A basic knowledge of First Aid should be a priority for all mountain bikers and is especially important when riding in remote locations. REC (Rescue Emergency Care) and certain ITC courses are geared towards outdoors activities, including mountain biking, and attending one could genuinely be a life saver.
Always support the local Mountain Rescue service wherever you’re riding. These are the guys who will probably be the first on the scene if something does go wrong and, as well as all being unpaid volunteers, they rely totally on fundraising and donations to deliver the amazing service they offer. Whenever you see a collection box, get into the habit of always dropping a pound or two in and see it as a very reasonably priced insurance policy.
Pay close attention to the weather forecast and dress accordingly. If necessary alter or shorten your route. For most of the upland areas in Britain, the Mountain Weather Information Service provides accurate and up to date forecasts but always check local forescasts and don’t rely on any single one. No forecast is 100% certain, so always be prepared for the weather to suddenly change for the worse. Also take into account the days leading up to your ride. If its been especially wet, the trails may be heavier going and your progress considerably slower.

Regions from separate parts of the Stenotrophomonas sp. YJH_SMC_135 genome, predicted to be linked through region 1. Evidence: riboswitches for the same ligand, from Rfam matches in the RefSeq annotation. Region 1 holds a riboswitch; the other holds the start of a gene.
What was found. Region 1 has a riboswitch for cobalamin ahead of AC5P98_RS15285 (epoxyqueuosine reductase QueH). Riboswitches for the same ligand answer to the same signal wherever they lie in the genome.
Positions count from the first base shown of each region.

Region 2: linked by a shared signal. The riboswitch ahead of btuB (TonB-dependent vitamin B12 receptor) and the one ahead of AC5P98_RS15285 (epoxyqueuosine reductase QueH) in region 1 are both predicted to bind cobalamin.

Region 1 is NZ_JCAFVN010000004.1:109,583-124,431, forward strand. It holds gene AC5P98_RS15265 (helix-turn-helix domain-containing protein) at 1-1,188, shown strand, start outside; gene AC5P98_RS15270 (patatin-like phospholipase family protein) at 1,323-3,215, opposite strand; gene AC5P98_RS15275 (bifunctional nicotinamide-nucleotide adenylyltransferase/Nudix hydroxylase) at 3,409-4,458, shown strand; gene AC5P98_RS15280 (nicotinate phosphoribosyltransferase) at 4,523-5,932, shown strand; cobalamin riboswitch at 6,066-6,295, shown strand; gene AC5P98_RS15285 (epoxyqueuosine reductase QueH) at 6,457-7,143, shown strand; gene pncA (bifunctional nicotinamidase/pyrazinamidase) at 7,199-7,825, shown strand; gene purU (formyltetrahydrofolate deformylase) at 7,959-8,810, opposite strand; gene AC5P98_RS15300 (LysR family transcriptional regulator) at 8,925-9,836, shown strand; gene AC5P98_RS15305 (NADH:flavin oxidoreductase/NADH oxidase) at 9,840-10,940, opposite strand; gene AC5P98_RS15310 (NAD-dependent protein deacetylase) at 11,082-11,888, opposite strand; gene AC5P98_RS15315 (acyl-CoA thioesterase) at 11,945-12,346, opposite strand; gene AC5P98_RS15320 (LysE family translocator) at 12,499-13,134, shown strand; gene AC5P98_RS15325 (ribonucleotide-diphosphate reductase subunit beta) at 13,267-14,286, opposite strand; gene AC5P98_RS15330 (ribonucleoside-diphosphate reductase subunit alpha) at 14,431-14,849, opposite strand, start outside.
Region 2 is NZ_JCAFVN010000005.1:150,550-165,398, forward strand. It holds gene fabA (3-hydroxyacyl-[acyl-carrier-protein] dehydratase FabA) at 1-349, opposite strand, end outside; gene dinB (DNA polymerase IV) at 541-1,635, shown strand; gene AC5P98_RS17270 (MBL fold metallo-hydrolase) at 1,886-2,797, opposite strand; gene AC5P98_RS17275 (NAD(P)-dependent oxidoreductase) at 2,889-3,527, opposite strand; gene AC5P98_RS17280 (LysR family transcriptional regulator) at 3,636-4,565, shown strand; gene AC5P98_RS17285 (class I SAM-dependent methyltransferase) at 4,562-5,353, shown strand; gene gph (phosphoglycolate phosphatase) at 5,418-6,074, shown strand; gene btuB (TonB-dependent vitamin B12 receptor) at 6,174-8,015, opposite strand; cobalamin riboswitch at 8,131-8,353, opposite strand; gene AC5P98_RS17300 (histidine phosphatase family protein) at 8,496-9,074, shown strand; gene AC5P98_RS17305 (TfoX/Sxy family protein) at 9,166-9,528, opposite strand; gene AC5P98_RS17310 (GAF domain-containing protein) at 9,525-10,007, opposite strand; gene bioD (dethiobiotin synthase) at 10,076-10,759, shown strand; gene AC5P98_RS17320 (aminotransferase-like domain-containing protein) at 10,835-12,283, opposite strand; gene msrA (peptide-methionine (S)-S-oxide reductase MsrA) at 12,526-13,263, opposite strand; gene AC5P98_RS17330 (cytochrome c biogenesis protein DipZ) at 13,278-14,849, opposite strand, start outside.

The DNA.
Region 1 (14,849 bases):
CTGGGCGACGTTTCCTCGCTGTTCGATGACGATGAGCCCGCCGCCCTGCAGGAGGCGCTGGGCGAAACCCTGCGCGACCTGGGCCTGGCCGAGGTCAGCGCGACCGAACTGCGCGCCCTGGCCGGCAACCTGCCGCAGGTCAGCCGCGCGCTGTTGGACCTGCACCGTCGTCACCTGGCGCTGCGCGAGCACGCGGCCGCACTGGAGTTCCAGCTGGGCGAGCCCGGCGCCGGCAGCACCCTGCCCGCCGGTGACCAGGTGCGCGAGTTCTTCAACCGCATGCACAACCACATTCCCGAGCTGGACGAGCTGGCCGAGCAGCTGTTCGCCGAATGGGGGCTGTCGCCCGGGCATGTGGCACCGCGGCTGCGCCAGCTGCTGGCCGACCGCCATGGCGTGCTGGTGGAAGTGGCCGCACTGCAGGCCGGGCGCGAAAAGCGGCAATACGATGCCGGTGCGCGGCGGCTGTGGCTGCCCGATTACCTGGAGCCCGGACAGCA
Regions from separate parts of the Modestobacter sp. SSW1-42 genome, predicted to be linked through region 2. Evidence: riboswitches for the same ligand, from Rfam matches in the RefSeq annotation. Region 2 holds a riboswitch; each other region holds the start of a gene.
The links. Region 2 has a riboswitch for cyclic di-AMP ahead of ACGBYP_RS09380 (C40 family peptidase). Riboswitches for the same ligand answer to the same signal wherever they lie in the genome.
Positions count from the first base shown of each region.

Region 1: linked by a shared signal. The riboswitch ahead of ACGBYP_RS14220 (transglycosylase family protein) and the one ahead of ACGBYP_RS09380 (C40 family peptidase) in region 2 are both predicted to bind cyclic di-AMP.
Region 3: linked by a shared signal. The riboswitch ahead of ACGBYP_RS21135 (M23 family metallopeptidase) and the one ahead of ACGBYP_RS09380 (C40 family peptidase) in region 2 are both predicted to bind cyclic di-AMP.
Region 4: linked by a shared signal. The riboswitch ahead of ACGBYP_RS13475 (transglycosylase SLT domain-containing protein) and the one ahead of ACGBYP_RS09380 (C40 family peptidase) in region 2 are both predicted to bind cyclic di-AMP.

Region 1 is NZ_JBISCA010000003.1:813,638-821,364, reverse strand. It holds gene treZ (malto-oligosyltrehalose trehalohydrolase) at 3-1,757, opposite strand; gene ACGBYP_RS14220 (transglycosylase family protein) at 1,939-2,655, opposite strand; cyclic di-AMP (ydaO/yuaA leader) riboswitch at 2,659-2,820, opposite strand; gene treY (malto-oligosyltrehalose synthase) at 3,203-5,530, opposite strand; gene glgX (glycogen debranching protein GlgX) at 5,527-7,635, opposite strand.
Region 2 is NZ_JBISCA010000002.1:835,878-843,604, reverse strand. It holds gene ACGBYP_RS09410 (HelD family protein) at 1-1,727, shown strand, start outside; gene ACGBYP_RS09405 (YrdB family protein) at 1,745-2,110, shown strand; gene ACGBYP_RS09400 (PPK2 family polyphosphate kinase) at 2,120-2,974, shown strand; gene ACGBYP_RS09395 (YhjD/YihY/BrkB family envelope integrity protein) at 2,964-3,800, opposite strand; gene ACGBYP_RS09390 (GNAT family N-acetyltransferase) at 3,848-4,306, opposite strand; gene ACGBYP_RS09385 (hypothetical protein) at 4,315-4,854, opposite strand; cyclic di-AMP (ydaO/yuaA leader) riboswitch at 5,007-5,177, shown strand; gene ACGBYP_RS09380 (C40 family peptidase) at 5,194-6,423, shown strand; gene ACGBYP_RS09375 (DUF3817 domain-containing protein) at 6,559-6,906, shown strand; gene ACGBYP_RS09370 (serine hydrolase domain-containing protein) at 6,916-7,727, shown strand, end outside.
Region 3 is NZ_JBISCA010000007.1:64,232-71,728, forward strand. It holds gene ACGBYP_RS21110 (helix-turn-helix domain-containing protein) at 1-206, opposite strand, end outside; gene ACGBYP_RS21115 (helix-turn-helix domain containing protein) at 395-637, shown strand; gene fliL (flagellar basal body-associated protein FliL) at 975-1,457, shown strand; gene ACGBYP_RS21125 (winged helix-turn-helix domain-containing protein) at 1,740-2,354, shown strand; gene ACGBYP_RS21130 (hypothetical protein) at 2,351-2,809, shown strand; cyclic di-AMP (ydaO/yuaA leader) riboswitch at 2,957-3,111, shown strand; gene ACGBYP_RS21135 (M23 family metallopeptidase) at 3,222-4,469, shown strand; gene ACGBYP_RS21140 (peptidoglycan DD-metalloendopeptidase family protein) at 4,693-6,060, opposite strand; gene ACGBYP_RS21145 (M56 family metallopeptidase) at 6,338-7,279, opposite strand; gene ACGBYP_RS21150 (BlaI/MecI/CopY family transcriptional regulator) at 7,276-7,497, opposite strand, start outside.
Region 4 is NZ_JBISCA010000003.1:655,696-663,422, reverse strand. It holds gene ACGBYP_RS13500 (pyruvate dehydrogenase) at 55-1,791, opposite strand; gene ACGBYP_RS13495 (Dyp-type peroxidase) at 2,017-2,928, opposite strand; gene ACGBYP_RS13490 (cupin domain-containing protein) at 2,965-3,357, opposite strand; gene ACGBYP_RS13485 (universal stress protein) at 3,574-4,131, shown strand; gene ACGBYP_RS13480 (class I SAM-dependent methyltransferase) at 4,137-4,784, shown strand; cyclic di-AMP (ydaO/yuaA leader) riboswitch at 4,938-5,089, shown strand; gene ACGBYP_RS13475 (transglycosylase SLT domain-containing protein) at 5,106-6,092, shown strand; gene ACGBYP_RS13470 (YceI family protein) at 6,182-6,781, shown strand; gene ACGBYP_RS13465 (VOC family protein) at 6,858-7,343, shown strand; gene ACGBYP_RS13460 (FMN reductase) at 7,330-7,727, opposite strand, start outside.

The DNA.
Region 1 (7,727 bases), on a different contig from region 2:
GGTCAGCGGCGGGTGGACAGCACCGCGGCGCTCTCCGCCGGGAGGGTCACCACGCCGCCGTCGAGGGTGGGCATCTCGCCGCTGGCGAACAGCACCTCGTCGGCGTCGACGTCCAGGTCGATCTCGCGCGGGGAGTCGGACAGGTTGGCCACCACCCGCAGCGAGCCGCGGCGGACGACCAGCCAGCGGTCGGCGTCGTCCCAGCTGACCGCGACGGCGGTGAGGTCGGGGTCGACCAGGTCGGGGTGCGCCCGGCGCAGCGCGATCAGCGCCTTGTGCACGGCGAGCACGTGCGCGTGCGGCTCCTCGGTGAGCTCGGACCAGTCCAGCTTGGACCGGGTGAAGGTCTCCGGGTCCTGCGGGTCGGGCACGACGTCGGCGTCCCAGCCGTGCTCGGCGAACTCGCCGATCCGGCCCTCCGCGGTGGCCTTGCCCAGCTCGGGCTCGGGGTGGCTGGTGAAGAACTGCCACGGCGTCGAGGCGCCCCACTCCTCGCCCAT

Unlike at a trail centre where the trails are built to be ridden, public rights of way, natural and wilderness trails are not. If you have any doubts about what’s around the next corner or whether you have the skills to ride a particular section, get off and walk.
Where can I ride and planning your route
In England and Wales, you have the right to ride on the following public rights of way:
Byways Open to All Traffic
Some rights of way have special agreements in place. An example is Snowdon, on which certain routes up the moutain are open to cyclists only at specfic times of day and of the year. If you have any doubts about your planned route, check with a local contact such as a cycle shop.
You may also ride on the following:
‘Routes with other public access’ – the Ordnance Survey term for ‘white roads’ or ‘green lanes’